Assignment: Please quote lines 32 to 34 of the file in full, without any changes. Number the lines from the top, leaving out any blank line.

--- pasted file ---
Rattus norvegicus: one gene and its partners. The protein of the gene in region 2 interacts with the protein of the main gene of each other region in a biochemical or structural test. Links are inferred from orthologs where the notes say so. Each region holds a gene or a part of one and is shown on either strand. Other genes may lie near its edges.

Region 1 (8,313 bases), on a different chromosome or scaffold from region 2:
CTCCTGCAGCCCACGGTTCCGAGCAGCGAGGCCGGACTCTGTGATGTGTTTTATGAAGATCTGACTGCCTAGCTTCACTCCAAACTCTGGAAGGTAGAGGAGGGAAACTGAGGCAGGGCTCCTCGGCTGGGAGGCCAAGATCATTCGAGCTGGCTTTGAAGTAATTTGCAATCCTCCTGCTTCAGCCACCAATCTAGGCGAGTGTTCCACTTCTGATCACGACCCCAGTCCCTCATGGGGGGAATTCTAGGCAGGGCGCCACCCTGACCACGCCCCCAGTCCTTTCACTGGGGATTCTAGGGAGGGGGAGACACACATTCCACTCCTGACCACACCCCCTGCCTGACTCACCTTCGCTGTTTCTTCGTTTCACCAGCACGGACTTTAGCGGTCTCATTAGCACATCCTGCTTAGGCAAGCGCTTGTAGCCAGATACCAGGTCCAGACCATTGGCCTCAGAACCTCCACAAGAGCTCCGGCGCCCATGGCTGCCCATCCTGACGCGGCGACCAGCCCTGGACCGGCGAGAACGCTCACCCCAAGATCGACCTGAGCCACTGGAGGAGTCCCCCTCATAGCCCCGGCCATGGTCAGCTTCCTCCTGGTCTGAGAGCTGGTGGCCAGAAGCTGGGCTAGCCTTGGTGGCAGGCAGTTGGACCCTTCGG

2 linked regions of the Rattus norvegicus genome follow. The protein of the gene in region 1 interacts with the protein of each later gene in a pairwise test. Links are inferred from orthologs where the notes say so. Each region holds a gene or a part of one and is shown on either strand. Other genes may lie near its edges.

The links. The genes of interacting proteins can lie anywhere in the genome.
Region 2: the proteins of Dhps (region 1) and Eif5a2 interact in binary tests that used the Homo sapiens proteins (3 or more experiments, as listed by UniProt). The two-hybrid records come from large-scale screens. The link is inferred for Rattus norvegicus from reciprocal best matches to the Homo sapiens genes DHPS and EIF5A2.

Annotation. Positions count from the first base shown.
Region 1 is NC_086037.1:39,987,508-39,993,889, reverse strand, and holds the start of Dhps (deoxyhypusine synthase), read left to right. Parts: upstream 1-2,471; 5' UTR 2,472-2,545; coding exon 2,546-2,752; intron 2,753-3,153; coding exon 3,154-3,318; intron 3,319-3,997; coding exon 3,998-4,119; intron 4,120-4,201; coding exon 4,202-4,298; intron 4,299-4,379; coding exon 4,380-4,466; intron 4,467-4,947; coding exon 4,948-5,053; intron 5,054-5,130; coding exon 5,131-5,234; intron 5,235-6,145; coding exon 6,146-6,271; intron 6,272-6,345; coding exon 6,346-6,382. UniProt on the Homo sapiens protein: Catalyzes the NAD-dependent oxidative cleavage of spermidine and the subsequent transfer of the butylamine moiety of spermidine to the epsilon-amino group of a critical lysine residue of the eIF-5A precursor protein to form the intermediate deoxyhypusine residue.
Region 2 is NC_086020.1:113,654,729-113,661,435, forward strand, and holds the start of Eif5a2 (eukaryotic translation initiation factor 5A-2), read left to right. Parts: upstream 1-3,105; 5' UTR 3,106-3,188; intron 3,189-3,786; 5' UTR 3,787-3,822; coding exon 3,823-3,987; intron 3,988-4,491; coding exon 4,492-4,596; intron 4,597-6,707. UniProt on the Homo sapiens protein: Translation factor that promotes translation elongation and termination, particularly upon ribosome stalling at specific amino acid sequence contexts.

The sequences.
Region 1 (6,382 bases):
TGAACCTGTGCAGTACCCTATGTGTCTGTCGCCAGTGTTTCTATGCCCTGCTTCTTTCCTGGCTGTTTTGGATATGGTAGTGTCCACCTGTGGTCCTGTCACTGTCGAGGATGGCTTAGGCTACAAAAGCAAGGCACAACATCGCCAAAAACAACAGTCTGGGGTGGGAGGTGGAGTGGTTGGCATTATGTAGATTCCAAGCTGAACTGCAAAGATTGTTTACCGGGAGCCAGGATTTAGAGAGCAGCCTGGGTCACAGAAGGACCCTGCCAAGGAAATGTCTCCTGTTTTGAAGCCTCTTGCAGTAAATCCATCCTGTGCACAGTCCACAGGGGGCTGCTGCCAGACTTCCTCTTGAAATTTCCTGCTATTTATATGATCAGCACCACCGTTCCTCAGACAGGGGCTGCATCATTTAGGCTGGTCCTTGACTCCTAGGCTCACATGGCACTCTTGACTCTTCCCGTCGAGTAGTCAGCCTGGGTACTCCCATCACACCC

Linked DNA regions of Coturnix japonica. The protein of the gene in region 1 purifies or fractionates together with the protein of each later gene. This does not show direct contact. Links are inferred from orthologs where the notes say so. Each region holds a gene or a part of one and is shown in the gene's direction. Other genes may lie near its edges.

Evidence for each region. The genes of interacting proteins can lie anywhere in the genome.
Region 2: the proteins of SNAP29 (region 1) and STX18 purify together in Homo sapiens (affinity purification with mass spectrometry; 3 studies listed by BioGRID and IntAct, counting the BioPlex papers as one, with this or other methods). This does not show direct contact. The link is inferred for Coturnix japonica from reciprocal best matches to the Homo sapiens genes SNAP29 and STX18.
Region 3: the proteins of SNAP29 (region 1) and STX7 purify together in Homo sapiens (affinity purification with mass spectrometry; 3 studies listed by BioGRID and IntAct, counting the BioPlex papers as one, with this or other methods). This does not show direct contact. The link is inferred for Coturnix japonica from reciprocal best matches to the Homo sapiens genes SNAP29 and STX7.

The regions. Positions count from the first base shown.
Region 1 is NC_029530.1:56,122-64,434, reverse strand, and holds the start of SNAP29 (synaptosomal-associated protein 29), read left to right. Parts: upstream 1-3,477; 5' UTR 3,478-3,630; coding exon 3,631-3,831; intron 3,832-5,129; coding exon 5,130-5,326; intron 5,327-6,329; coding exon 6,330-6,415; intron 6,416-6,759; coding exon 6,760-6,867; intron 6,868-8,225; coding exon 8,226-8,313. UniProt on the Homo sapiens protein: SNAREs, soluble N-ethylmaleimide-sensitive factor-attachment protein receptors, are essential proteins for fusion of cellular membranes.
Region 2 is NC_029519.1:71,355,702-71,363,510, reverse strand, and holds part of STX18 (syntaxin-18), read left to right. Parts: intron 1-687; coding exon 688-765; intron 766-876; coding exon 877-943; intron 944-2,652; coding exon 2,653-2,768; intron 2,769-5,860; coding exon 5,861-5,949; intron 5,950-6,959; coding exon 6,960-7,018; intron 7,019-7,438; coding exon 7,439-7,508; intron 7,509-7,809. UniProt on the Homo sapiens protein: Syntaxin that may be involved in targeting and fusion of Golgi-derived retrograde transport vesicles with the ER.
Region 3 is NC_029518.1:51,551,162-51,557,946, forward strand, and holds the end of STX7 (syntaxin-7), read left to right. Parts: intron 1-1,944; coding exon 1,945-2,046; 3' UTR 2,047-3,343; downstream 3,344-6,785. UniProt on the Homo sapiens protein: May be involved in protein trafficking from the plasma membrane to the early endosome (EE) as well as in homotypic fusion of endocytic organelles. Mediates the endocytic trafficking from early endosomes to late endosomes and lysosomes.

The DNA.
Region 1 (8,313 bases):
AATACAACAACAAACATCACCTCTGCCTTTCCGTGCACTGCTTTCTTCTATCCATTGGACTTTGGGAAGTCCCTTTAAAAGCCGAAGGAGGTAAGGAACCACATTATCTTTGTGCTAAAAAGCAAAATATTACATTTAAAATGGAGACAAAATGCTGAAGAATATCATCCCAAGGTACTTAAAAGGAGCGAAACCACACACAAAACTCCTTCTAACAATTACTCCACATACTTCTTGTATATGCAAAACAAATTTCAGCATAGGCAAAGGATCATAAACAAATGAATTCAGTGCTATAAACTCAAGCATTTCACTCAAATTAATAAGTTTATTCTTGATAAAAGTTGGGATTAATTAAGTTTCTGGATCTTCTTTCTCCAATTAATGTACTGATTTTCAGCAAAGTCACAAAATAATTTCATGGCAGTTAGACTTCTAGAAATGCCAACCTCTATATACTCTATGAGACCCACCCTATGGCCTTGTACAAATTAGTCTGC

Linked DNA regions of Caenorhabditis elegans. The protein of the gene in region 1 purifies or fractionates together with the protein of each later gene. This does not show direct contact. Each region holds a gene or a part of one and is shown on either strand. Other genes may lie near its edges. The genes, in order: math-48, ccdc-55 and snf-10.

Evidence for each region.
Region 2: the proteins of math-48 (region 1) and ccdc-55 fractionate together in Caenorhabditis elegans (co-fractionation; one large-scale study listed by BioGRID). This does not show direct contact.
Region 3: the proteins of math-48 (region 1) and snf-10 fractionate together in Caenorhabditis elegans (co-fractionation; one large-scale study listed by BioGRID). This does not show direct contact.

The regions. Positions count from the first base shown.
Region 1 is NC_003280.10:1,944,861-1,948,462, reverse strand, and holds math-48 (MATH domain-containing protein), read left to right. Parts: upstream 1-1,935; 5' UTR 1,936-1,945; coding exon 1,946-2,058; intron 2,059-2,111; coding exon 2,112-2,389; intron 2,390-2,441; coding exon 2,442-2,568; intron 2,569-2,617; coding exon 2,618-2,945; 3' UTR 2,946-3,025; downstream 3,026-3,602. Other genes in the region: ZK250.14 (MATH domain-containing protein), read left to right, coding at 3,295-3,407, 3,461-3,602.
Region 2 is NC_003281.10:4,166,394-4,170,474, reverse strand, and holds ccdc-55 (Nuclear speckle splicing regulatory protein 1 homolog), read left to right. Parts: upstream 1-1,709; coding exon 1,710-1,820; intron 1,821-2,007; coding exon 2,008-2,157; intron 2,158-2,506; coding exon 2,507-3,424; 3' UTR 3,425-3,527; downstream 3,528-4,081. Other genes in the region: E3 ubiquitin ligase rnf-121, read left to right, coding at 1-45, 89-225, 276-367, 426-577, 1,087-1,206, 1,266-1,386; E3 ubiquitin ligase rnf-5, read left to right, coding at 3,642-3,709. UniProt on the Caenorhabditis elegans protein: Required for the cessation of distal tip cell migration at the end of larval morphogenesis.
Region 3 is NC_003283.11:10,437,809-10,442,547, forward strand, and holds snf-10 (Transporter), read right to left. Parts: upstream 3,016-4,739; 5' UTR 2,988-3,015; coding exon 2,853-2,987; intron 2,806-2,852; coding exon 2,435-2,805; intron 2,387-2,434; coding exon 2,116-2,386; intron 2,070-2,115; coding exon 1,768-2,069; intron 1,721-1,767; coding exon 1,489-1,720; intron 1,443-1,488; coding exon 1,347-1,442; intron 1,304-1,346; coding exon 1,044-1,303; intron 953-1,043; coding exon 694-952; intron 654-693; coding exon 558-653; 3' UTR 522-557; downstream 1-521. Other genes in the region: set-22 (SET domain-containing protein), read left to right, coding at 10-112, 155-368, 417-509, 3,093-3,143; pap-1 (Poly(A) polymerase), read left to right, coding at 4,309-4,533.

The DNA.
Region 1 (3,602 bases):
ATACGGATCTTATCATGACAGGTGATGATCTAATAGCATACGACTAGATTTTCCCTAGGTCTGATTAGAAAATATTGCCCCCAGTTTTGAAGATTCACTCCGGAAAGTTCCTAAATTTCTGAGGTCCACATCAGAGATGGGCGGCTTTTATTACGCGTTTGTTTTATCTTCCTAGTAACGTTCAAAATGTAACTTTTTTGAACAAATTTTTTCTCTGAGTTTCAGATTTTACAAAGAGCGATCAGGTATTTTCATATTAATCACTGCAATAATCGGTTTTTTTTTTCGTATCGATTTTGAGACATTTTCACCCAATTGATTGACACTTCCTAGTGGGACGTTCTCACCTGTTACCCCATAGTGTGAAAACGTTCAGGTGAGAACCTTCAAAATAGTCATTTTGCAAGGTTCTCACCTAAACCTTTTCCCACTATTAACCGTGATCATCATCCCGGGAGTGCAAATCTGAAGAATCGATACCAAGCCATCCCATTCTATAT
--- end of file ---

The DNA.
Region 1 (3,602 bases):
ATACGGATCTTATCATGACAGGTGATGATCTAATAGCATACGACTAGATTTTCCCTAGGTCTGATTAGAAAATATTGCCCCCAGTTTTGAAGATTCACTCCGGAAAGTTCCTAAATTTCTGAGGTCCACATCAGAGATGGGCGGCTTTTATTACGCGTTTGTTTTATCTTCCTAGTAACGTTCAAAATGTAACTTTTTTGAACAAATTTTTTCTCTGAGTTTCAGATTTTACAAAGAGCGATCAGGTATTTTCATATTAATCACTGCAATAATCGGTTTTTTTTTTCGTATCGATTTTGAGACATTTTCACCCAATTGATTGACACTTCCTAGTGGGACGTTCTCACCTGTTACCCCATAGTGTGAAAACGTTCAGGTGAGAACCTTCAAAATAGTCATTTTGCAAGGTTCTCACCTAAACCTTTTCCCACTATTAACCGTGATCATCATCCCGGGAGTGCAAATCTGAAGAATCGATACCAAGCCATCCCATTCTATAT